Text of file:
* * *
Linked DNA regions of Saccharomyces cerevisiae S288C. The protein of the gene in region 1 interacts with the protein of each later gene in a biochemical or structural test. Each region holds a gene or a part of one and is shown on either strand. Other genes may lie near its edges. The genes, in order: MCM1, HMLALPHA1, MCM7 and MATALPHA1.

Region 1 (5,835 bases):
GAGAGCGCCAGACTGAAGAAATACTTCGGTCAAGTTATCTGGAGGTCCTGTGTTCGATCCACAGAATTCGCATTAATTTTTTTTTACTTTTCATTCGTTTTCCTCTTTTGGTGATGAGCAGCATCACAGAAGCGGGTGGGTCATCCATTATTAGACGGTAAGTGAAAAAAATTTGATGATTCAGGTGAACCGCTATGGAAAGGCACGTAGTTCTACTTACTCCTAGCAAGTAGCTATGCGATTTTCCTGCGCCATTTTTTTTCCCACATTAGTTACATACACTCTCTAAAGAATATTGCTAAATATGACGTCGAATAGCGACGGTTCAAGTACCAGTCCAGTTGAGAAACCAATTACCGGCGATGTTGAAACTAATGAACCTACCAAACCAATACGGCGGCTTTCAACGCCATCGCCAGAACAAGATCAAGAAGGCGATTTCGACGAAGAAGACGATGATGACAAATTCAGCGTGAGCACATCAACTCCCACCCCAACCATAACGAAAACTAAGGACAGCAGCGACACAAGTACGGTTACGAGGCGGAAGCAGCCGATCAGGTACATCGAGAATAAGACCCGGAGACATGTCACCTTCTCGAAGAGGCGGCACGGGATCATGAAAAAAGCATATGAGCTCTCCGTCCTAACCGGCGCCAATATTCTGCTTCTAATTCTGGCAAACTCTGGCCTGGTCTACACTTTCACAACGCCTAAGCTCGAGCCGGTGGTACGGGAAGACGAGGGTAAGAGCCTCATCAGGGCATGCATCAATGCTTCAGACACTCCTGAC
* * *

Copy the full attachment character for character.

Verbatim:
Linked DNA regions of Saccharomyces cerevisiae S288C. The protein of the gene in region 1 interacts with the protein of each later gene in a biochemical or structural test. Each region holds a gene or a part of one and is shown on either strand. Other genes may lie near its edges. The genes, in order: MCM1, HMLALPHA1, MCM7 and MATALPHA1.

Region 1 (5,835 bases):
GAGAGCGCCAGACTGAAGAAATACTTCGGTCAAGTTATCTGGAGGTCCTGTGTTCGATCCACAGAATTCGCATTAATTTTTTTTTACTTTTCATTCGTTTTCCTCTTTTGGTGATGAGCAGCATCACAGAAGCGGGTGGGTCATCCATTATTAGACGGTAAGTGAAAAAAATTTGATGATTCAGGTGAACCGCTATGGAAAGGCACGTAGTTCTACTTACTCCTAGCAAGTAGCTATGCGATTTTCCTGCGCCATTTTTTTTCCCACATTAGTTACATACACTCTCTAAAGAATATTGCTAAATATGACGTCGAATAGCGACGGTTCAAGTACCAGTCCAGTTGAGAAACCAATTACCGGCGATGTTGAAACTAATGAACCTACCAAACCAATACGGCGGCTTTCAACGCCATCGCCAGAACAAGATCAAGAAGGCGATTTCGACGAAGAAGACGATGATGACAAATTCAGCGTGAGCACATCAACTCCCACCCCAACCATAACGAAAACTAAGGACAGCAGCGACACAAGTACGGTTACGAGGCGGAAGCAGCCGATCAGGTACATCGAGAATAAGACCCGGAGACATGTCACCTTCTCGAAGAGGCGGCACGGGATCATGAAAAAAGCATATGAGCTCTCCGTCCTAACCGGCGCCAATATTCTGCTTCTAATTCTGGCAAACTCTGGCCTGGTCTACACTTTCACAACGCCTAAGCTCGAGCCGGTGGTACGGGAAGACGAGGGTAAGAGCCTCATCAGGGCATGCATCAATGCTTCAGACACTCCTGAC